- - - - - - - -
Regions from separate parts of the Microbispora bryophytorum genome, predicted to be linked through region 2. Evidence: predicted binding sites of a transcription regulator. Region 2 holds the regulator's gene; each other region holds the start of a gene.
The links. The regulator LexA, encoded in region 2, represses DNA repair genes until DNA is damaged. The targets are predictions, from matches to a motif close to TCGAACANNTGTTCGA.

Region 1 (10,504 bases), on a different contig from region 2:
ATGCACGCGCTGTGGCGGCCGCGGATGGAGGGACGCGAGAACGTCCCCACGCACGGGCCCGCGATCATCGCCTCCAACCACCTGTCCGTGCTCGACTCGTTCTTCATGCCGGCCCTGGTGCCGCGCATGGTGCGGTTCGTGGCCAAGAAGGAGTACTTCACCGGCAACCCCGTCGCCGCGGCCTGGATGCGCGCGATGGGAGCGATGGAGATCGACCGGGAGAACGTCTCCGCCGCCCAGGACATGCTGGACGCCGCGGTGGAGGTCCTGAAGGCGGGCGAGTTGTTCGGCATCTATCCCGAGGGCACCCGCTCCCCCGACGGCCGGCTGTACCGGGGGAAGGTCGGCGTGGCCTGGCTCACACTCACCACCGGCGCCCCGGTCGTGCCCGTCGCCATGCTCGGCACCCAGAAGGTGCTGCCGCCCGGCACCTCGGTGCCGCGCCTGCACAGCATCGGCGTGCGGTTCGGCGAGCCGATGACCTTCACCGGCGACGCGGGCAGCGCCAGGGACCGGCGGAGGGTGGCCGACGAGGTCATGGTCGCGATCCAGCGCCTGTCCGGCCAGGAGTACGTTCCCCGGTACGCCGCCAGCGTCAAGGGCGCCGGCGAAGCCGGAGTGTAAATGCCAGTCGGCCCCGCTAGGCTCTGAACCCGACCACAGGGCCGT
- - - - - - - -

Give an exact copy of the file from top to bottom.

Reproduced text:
Regions from separate parts of the Microbispora bryophytorum genome, predicted to be linked through region 2. Evidence: predicted binding sites of a transcription regulator. Region 2 holds the regulator's gene; each other region holds the start of a gene.
The links. The regulator LexA, encoded in region 2, represses DNA repair genes until DNA is damaged. The targets are predictions, from matches to a motif close to TCGAACANNTGTTCGA.

Region 1 (10,504 bases), on a different contig from region 2:
ATGCACGCGCTGTGGCGGCCGCGGATGGAGGGACGCGAGAACGTCCCCACGCACGGGCCCGCGATCATCGCCTCCAACCACCTGTCCGTGCTCGACTCGTTCTTCATGCCGGCCCTGGTGCCGCGCATGGTGCGGTTCGTGGCCAAGAAGGAGTACTTCACCGGCAACCCCGTCGCCGCGGCCTGGATGCGCGCGATGGGAGCGATGGAGATCGACCGGGAGAACGTCTCCGCCGCCCAGGACATGCTGGACGCCGCGGTGGAGGTCCTGAAGGCGGGCGAGTTGTTCGGCATCTATCCCGAGGGCACCCGCTCCCCCGACGGCCGGCTGTACCGGGGGAAGGTCGGCGTGGCCTGGCTCACACTCACCACCGGCGCCCCGGTCGTGCCCGTCGCCATGCTCGGCACCCAGAAGGTGCTGCCGCCCGGCACCTCGGTGCCGCGCCTGCACAGCATCGGCGTGCGGTTCGGCGAGCCGATGACCTTCACCGGCGACGCGGGCAGCGCCAGGGACCGGCGGAGGGTGGCCGACGAGGTCATGGTCGCGATCCAGCGCCTGTCCGGCCAGGAGTACGTTCCCCGGTACGCCGCCAGCGTCAAGGGCGCCGGCGAAGCCGGAGTGTAAATGCCAGTCGGCCCCGCTAGGCTCTGAACCCGACCACAGGGCCGT